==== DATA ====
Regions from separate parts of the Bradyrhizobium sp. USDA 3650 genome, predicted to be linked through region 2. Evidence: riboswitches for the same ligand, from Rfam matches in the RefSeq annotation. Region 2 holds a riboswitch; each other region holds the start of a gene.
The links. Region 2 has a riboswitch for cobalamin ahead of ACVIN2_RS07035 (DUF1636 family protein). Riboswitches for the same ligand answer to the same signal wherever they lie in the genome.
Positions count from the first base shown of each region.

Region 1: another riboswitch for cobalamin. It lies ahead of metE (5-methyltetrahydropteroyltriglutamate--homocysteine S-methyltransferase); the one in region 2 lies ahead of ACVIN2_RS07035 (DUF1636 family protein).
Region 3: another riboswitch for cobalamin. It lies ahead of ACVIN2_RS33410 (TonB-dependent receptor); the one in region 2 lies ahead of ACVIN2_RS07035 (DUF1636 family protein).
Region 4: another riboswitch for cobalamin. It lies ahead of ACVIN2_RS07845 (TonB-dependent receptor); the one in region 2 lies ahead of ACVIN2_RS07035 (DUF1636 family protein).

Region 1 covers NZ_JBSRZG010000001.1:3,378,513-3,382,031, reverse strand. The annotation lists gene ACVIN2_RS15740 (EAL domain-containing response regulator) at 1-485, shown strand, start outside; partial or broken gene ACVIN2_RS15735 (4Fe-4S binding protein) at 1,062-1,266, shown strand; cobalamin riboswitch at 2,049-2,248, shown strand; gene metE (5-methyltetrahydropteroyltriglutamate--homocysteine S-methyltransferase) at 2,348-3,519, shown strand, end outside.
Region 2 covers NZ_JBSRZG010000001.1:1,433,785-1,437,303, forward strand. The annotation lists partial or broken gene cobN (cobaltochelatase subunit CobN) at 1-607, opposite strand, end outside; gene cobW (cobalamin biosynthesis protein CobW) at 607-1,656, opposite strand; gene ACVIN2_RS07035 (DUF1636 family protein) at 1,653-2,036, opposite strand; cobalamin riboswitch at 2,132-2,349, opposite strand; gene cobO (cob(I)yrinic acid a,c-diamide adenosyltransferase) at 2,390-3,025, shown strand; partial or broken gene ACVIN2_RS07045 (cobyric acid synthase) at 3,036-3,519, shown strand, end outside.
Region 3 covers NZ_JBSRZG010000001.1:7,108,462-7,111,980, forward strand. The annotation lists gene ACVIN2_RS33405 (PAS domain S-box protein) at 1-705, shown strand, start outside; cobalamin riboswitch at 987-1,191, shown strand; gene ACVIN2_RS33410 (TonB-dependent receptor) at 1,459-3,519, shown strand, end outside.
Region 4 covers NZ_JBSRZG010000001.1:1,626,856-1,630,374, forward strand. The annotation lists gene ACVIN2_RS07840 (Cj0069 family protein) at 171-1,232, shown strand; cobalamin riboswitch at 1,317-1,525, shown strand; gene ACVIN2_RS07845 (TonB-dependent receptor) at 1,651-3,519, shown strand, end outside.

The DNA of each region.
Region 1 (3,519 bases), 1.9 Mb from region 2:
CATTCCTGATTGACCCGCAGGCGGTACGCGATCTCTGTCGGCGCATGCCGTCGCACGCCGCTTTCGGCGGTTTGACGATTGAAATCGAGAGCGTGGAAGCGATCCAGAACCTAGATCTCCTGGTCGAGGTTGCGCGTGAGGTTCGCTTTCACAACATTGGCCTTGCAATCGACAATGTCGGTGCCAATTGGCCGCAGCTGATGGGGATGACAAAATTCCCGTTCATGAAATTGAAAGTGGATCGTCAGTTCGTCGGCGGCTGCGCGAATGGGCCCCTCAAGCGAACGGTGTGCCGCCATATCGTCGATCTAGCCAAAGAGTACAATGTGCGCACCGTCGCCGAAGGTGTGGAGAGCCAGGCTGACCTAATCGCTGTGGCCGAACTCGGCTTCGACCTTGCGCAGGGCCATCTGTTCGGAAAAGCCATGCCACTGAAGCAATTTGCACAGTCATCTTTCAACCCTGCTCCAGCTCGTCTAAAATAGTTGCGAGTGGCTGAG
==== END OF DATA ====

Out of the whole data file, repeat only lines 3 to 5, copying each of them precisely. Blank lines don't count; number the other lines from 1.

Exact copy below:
Positions count from the first base shown of each region.

Region 1: another riboswitch for cobalamin. It lies ahead of metE (5-methyltetrahydropteroyltriglutamate--homocysteine S-methyltransferase); the one in region 2 lies ahead of ACVIN2_RS07035 (DUF1636 family protein).
Region 3: another riboswitch for cobalamin. It lies ahead of ACVIN2_RS33410 (TonB-dependent receptor); the one in region 2 lies ahead of ACVIN2_RS07035 (DUF1636 family protein).